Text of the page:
So here’s my take on it…
In over ten years of inspecting I have yet to see a team that intentionally broke a rule, or refused to make a correction to fix a non-compliant part when the appropriate rule is brought to their attention. I’m sure others have seen it, but hopefully it is an exceptionally rare event. So generally we’re dealing with a cooperative team, usually novices, who inadvertently made some sort of mistake. Rarely is the mistake dangerous to the field, humans, or other robots.
In this case (inadvertent/clueless error, no danger, cooperating to fix it) I let the kids play, so long as they continue to work towards fixing the problem. I make sure that they know that they won’t be eligible for elimination rounds unless they have cleared tech, but if a team plays their first two qualifying rounds slightly oversize, I’m not too worried. They get the added “fun” of having an inspector coming by their table every fifteen minutes or so, inquiring on their progress and making sure that they are working on fixing the problem. No additional stress there.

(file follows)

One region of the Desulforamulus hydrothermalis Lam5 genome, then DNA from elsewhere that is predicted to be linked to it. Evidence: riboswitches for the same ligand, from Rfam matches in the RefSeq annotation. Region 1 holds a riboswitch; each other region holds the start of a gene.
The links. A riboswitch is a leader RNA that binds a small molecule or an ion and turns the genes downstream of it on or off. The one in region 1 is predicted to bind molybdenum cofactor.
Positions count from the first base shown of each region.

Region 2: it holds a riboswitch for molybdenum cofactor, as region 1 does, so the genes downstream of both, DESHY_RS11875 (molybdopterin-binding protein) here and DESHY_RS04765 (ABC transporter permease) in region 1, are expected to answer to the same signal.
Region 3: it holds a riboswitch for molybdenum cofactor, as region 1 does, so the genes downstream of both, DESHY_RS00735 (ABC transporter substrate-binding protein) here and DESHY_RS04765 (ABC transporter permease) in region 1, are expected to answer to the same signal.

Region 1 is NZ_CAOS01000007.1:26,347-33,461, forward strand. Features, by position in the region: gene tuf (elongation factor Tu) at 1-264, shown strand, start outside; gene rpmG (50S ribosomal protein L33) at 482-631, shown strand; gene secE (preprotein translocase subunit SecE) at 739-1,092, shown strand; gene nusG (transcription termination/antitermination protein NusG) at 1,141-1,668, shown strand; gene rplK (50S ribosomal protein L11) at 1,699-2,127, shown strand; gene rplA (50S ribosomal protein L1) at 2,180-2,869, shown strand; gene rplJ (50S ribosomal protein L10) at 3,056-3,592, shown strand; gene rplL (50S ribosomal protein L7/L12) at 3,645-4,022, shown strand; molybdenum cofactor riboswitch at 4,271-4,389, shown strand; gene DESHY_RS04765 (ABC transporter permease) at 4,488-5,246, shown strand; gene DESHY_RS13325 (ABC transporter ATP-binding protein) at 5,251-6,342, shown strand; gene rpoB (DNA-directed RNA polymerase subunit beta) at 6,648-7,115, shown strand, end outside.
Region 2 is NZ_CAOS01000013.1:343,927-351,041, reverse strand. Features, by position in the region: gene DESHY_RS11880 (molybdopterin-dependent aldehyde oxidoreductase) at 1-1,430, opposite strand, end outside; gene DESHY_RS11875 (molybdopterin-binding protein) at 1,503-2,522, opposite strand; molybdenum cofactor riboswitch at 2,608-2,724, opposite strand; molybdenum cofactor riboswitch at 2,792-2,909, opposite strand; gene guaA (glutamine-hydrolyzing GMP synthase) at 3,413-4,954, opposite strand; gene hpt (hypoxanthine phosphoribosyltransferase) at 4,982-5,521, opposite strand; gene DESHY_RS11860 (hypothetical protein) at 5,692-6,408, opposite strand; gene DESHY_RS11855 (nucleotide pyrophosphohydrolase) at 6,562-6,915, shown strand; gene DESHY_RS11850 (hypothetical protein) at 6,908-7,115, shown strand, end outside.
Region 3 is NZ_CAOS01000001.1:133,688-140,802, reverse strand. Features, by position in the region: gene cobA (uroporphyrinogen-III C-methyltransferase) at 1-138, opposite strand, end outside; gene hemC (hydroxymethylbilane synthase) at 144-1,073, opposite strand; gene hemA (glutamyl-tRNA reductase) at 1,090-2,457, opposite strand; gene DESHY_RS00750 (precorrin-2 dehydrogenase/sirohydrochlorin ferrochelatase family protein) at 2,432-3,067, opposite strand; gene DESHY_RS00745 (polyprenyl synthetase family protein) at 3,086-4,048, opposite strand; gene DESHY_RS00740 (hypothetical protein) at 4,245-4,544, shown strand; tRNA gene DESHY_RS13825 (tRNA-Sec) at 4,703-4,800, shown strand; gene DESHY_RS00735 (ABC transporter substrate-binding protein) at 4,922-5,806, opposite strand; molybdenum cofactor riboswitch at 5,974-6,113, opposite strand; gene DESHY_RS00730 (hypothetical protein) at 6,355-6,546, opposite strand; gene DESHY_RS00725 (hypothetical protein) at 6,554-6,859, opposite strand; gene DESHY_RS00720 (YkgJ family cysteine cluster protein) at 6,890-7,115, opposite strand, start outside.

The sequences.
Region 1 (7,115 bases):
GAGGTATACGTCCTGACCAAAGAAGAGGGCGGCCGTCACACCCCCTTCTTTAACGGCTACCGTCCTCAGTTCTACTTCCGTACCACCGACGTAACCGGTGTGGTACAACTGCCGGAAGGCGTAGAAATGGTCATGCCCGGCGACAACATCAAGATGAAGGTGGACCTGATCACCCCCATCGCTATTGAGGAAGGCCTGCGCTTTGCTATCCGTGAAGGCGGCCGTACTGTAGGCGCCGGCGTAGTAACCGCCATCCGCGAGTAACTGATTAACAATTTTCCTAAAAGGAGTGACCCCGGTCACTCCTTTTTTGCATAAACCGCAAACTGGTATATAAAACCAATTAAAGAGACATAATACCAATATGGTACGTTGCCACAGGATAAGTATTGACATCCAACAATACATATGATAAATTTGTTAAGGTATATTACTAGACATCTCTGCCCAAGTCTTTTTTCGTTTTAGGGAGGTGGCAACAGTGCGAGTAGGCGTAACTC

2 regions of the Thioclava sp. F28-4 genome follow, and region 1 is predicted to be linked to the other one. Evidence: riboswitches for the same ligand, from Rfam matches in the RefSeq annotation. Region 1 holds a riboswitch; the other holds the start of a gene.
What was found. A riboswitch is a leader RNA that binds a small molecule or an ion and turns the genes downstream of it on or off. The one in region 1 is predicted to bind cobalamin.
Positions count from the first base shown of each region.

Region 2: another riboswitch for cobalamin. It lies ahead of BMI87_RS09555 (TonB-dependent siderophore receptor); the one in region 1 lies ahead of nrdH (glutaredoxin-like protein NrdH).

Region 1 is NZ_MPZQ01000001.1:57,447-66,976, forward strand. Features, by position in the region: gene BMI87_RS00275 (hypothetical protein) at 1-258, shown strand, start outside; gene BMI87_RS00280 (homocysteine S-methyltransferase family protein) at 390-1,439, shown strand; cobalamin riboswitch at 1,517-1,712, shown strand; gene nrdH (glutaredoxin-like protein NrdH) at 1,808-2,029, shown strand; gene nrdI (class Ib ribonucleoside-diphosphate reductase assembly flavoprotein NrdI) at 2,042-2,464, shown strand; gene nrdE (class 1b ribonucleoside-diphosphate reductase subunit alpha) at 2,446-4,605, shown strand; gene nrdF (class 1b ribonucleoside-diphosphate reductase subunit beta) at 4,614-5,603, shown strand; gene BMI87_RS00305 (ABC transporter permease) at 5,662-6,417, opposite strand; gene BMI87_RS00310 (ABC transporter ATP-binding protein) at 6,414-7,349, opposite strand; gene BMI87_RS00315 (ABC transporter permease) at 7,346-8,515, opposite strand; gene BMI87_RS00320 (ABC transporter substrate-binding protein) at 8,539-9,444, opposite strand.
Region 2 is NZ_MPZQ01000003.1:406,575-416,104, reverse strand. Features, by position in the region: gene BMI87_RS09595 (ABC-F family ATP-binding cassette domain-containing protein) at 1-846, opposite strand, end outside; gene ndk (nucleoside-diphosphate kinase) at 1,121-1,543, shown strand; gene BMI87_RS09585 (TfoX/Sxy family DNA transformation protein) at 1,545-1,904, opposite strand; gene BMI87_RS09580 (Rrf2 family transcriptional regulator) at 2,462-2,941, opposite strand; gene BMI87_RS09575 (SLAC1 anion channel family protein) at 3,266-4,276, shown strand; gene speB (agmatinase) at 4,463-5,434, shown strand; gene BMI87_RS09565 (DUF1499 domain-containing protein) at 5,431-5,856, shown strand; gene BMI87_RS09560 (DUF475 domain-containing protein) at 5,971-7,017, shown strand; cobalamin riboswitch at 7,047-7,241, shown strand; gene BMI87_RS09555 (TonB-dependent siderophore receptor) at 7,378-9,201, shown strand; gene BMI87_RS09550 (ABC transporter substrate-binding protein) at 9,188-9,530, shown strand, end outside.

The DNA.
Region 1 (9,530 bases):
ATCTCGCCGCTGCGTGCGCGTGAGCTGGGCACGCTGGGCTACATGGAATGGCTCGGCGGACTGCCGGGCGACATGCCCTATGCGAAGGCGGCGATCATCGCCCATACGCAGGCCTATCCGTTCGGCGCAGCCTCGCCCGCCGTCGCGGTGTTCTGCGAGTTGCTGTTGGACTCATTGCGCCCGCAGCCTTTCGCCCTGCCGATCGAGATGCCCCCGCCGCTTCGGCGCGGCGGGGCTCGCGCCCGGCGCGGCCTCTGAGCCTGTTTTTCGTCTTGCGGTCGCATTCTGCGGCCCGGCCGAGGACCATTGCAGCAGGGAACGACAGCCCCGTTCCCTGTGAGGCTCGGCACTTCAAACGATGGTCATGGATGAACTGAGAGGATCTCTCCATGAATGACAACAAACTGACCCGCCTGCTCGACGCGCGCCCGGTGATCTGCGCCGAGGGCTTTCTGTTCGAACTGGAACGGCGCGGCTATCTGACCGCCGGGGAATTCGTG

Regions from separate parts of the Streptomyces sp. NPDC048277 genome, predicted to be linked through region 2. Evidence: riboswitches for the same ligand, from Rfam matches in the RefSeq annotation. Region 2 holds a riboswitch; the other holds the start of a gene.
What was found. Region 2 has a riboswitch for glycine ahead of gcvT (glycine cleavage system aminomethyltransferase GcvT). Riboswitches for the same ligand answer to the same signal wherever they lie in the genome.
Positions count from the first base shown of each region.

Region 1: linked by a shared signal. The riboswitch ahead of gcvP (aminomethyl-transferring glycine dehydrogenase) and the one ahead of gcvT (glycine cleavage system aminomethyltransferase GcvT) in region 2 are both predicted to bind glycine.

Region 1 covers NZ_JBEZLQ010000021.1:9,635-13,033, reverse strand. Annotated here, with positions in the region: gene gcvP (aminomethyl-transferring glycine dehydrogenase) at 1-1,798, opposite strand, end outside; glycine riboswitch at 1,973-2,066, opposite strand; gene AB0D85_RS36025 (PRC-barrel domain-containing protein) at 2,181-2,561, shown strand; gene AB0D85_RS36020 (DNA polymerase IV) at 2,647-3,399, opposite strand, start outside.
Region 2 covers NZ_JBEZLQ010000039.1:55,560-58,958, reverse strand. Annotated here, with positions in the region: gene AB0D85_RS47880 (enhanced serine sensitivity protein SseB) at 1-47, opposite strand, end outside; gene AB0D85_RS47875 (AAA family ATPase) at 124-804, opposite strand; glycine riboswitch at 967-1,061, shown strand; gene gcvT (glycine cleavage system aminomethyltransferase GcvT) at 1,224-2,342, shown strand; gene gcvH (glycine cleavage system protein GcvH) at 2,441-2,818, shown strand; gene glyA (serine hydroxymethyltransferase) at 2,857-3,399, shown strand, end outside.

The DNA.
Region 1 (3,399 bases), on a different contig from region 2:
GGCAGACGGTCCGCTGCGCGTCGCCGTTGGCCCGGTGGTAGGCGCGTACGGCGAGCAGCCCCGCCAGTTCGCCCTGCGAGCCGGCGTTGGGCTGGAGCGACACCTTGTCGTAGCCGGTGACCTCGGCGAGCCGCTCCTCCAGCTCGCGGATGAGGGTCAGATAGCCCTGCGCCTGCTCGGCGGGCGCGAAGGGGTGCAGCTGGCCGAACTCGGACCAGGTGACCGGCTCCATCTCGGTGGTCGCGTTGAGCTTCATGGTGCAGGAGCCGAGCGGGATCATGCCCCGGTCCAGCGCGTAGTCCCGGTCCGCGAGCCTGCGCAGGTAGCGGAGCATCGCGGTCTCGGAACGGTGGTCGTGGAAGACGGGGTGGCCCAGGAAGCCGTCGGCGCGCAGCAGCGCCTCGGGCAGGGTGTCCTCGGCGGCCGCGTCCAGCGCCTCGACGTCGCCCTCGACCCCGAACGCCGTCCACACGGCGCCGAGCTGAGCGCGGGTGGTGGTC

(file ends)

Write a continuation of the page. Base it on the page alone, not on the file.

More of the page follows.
The benefit is that their alliance partners aren’t disadvantaged by their error, and their opponents have more balanced, entertaining matches. Perhaps the biggest advantage however is that the kids (and their coach and parents) feel supported and included, rather than punished and excluded.
Rarely do we have teams take advantage of this courtesy more than once, and everyone is informed in advance that it is not available at the Provincial Championship. I think once or twice we’ve had a team unable to fix the problem and have to withdraw from the alliance selection process, but when you’re at the back of the pack of a big tournament that isn’t exactly a sacrifice. Usually they come by at the end of the day to say “Thanks” for letting them play, to apologize for not being compliant, and promising to do better the next time.
Really, the teams that don’t pass tech tend to be newer teams, unlikely to advance to elimination even once they’ve passed inspection… but if they learn from the experience, have some fun, and keep coming back… well, maybe next time.
I like to balance R2 with a bit of D2. No… wait… that’s G2. R2G2. That’s how I do it.